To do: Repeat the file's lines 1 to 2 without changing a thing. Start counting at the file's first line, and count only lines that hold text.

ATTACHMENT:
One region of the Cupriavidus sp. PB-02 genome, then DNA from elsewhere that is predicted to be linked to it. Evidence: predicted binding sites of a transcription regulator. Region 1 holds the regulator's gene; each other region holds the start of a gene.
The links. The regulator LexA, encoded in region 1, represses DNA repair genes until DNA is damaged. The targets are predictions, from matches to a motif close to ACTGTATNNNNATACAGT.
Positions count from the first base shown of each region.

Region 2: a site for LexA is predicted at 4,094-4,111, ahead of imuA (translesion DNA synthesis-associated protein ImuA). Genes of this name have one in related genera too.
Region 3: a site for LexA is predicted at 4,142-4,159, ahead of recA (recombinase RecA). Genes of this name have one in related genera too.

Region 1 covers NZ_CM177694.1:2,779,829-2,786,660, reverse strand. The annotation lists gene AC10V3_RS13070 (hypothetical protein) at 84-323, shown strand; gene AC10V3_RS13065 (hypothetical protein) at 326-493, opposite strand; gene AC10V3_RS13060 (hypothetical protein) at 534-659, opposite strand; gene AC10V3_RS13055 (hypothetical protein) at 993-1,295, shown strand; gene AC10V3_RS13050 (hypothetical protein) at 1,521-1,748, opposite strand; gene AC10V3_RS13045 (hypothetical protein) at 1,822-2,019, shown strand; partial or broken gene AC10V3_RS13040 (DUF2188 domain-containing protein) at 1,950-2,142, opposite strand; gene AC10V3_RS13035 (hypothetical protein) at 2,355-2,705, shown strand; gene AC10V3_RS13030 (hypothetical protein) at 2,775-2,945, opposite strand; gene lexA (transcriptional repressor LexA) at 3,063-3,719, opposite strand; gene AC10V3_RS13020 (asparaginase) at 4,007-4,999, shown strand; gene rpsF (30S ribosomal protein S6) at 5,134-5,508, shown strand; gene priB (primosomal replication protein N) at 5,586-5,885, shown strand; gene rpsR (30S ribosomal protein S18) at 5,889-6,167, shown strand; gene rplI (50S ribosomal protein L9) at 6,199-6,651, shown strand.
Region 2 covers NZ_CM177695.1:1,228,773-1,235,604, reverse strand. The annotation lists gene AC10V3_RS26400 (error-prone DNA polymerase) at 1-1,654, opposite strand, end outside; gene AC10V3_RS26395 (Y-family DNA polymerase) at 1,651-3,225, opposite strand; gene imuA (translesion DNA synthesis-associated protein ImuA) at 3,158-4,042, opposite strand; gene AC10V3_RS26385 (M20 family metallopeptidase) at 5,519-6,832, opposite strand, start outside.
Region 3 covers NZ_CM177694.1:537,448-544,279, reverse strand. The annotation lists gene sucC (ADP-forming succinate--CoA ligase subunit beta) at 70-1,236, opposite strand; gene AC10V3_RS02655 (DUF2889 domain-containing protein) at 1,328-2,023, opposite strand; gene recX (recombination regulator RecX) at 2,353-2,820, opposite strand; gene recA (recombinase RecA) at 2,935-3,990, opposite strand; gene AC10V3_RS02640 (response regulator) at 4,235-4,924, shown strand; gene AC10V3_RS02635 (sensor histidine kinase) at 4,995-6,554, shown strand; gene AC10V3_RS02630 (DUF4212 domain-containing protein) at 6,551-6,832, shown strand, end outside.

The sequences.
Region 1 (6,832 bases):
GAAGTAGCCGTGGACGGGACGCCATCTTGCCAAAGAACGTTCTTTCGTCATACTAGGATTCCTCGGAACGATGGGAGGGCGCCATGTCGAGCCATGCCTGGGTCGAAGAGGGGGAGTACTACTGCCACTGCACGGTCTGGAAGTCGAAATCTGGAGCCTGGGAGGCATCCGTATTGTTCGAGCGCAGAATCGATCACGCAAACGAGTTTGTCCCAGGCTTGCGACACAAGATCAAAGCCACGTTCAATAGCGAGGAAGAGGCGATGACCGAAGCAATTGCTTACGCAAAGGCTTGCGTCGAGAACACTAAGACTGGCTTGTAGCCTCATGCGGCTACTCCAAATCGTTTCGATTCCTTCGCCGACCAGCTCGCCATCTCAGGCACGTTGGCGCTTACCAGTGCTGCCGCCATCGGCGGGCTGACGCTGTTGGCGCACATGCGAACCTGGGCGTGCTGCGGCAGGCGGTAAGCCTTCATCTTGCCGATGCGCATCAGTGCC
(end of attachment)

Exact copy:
One region of the Cupriavidus sp. PB-02 genome, then DNA from elsewhere that is predicted to be linked to it. Evidence: predicted binding sites of a transcription regulator. Region 1 holds the regulator's gene; each other region holds the start of a gene.
The links. The regulator LexA, encoded in region 1, represses DNA repair genes until DNA is damaged. The targets are predictions, from matches to a motif close to ACTGTATNNNNATACAGT.